On Thursday 23 May 2019, I attended at the Sydney University Law School Beyond Punishment Seminar Series: Aboriginal Women in the Criminal Justice Network. The speakers discussed data on Aboriginal and Torres Strait Islander women in prison, and programs to support them in the state of New South Wales (NSW). ‘Aboriginal’ women in the context of the talks and the discussion below also encompasses Torres Strait Islander women.*
Before I tell you more about the talks, I’ll set the scene, looking solely at the adult prison context affecting Aboriginal women being targeted by the criminal justice system.
Over-incarceration is an issue best examined through a lens of intersectionality, a term originally exploring the limitations of dominant definitions of discrimination under industrial law (Crenshaw 1989: 150). Legal outcomes of Aboriginal women are simultaneously impacted by race, gender, class and other systemic inequalities. Lack of legal resources available to Aboriginal women to navigate the legal system is born of concurrent racial justice and gender inequalities. Economic disadvantage, poor access to therapeutic and other health services, and housing insecurity are preconditions of offending; these are class and racial justice issues. Sexual violence and poverty of Aboriginal mothers are typical of imprisoned women’s backgrounds at a rate that is much higher than male prisoners (Stathopoulos and Quadara 2014). Again, these are both racial and gendered issues, which are interconnected with colonial violence and intergenerational trauma.
I am writing on 26 May; National Sorry Day. This day commemorates the truth-telling of the Bringing Them Home report, the documentation of the Stolen Generations. Around 100,000 Aboriginal and Torres Strait Islander children were forcibly taken from their families under our racist social policy. The first institution built to ‘civilise’ Aboriginal children through the use of violence was in Parramatta, New South Wales (Marlow 2016). From 1910 to 1970, across the nation, Aboriginal children were forced to forget their culture, language and spirituality. They were placed into neglect by Christian-run missions and into White foster care (AHRC 1997). Today, the state continues to forcibly remove Aboriginal children from their families at four times the rate as non-Indigenous kids (Zevallos 2017). New forced adoption laws in New South Wales mean children placed in care will be forcibly adopted (Zevallos 2019). For Aboriginal women in prison, this will almost certainly mean losing legal rights to see their children. Fracturing families through the imprisonment of mothers is another way in which colonial violence continues in the present-day.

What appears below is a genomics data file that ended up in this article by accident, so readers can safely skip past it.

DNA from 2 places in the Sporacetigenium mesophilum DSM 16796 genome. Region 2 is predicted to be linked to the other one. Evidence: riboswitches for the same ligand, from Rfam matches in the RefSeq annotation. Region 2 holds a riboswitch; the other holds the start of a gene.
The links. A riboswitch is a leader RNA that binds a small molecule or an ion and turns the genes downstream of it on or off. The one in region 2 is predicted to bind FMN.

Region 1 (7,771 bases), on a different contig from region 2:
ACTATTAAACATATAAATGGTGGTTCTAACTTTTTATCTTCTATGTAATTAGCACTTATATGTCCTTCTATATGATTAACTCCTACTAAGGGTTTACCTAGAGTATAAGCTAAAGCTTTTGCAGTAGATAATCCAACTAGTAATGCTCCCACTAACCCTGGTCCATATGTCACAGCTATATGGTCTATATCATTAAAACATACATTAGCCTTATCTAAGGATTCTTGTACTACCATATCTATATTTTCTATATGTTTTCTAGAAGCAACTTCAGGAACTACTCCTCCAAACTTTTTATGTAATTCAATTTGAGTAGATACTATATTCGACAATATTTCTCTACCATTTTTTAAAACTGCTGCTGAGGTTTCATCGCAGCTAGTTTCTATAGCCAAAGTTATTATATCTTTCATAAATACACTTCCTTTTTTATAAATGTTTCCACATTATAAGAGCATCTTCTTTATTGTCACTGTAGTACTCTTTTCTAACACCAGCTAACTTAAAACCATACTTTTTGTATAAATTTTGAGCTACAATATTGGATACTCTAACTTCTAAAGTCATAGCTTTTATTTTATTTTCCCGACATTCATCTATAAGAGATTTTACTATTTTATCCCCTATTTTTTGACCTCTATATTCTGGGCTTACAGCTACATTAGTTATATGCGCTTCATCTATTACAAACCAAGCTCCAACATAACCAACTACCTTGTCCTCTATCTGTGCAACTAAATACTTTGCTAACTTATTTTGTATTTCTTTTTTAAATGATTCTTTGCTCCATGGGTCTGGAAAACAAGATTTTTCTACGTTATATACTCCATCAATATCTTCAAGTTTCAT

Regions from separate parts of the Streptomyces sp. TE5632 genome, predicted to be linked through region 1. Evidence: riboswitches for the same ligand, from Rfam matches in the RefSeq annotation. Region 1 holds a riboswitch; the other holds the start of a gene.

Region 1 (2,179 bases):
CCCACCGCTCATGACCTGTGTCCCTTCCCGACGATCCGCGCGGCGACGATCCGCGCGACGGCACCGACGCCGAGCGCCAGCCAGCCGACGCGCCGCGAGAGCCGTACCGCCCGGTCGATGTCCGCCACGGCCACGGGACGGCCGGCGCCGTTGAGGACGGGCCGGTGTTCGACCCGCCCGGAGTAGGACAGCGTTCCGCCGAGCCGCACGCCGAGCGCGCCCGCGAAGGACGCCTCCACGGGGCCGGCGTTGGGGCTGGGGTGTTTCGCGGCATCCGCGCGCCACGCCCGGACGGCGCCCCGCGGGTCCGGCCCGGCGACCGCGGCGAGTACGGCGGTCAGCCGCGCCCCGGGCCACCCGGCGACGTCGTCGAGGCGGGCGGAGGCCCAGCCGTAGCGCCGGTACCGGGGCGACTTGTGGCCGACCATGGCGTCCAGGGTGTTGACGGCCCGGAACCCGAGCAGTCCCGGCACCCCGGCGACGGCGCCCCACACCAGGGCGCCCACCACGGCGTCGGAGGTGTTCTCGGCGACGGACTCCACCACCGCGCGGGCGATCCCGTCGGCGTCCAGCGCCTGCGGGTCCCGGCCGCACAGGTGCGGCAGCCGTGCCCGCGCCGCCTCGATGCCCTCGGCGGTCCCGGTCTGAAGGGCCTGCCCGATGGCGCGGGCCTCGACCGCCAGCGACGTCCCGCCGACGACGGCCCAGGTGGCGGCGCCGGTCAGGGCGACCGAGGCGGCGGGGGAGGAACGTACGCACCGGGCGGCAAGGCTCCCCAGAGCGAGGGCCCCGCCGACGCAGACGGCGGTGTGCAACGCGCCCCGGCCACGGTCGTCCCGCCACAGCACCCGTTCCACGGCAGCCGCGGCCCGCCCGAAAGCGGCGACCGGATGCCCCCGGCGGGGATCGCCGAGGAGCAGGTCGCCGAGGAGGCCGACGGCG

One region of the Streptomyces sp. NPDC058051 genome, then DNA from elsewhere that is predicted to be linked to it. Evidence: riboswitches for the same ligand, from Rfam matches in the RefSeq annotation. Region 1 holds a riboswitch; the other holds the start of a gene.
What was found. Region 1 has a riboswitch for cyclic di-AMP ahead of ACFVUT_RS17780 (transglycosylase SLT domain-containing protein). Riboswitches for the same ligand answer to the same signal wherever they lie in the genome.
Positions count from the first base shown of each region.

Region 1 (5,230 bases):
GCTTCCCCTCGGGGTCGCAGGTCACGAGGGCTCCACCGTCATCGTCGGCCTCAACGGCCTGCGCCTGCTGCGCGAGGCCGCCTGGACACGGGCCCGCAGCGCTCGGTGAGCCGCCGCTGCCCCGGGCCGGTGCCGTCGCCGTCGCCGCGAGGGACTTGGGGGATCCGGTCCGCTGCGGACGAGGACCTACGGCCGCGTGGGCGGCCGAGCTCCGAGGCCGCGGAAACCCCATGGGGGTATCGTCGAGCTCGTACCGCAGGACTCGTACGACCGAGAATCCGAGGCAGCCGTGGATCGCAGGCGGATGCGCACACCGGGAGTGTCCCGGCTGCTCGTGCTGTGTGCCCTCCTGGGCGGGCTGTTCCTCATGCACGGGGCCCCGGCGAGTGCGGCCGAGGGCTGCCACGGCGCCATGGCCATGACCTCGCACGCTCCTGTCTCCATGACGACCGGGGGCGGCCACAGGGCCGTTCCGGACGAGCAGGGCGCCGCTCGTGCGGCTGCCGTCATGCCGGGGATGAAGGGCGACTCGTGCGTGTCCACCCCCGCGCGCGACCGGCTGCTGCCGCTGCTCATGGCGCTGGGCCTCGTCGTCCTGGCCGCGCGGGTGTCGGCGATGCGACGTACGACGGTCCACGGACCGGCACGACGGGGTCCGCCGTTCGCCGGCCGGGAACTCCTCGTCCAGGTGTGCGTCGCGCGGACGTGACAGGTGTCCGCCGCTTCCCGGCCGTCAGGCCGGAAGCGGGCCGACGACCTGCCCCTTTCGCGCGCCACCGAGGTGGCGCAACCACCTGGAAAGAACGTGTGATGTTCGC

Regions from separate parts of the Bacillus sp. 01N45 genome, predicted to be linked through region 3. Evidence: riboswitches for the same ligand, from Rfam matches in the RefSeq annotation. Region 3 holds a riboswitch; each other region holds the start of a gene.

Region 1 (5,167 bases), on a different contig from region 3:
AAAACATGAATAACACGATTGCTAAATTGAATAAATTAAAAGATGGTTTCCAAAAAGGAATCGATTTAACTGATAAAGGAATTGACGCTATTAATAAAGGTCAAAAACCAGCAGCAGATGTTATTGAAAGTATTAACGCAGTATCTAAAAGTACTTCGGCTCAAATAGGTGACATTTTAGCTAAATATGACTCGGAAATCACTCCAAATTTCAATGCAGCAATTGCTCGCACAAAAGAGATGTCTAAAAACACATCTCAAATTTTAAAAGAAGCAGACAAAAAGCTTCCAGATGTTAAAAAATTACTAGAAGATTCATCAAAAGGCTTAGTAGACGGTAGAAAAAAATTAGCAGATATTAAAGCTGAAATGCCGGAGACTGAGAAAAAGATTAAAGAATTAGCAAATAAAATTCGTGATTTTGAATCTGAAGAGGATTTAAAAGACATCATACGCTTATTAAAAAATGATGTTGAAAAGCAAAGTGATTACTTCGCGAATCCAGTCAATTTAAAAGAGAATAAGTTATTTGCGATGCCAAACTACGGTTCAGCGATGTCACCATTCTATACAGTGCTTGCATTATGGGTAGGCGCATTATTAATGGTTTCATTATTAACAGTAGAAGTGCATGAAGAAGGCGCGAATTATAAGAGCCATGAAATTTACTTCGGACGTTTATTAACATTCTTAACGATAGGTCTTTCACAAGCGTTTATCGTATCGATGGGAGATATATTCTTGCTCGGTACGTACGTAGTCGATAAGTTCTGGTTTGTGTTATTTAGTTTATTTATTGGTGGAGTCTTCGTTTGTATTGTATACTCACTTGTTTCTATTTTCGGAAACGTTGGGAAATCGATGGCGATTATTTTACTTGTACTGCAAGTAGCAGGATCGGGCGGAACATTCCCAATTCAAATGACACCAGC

An article on how large corporations get away with labelling food as “natural” was passed onto me by one of my former clients (first published by 2DayFM, now taken down). It makes me think about the importance of the social science of food. It’s sociologically interesting that the article appears on the blog of a popular radio show in Australia, but the article is hardly scientific. Nevertheless, it does have very good links to follow up, and I’ll discuss these issues with respect to empirical research. The fact that the article appears on a radio station blog aimed at a mass commercial audience makes me reflect on my work as a research consultant.
On the one hand, the article represents how consumer awareness of food products has become a social movement. On the other hand, my prior life working with the public as a consultant to businesses has shown me how the public’s need for health and nutritional information is a confusing and fraught process for ordinary people. People who aren’t trained to read research critically pass on information and act on advice by non-experts with a popular following.
My post today explores each of the claims in this popular article. I use a sociology of food to place the “natural” food movement into socio-economic perspective. I end with a reflection of how I used the sociology of public health perspective to inform my work with clients in mass communication with large consumer audiences.
Racist policies are making remote Aboriginal communities sick. At least three communities in central Australia have levels of uranium in drinking water that exceed health guidelines, with dozens more not meeting good quality.
“It’s an international scandal that this is allowed to happen in a country like Australia — a rich country like Australia… If that was happening in Victoria, you’d have a hell of a row… Because they’re bush people and not a concern to politicians, they don’t worry about it.”
Barely a week passes without a media report of the suffering or tragic death of a woman at the hands of a partner. Typically, these accounts focus on the individuals involved. While important, in isolation, such a focus can belie the fact intimate partner violence is a wider social problem, obscuring both the factors contributing to it and opportunities to prevent it.
A study being launched today by Australia’s National Research Organisation for Women’s Safety confirms the serious impacts of intimate partner violence. The analysis, undertaken by the Australian Institute of Health and Welfare, provides estimates of the impact of intimate partner violence on women’s health.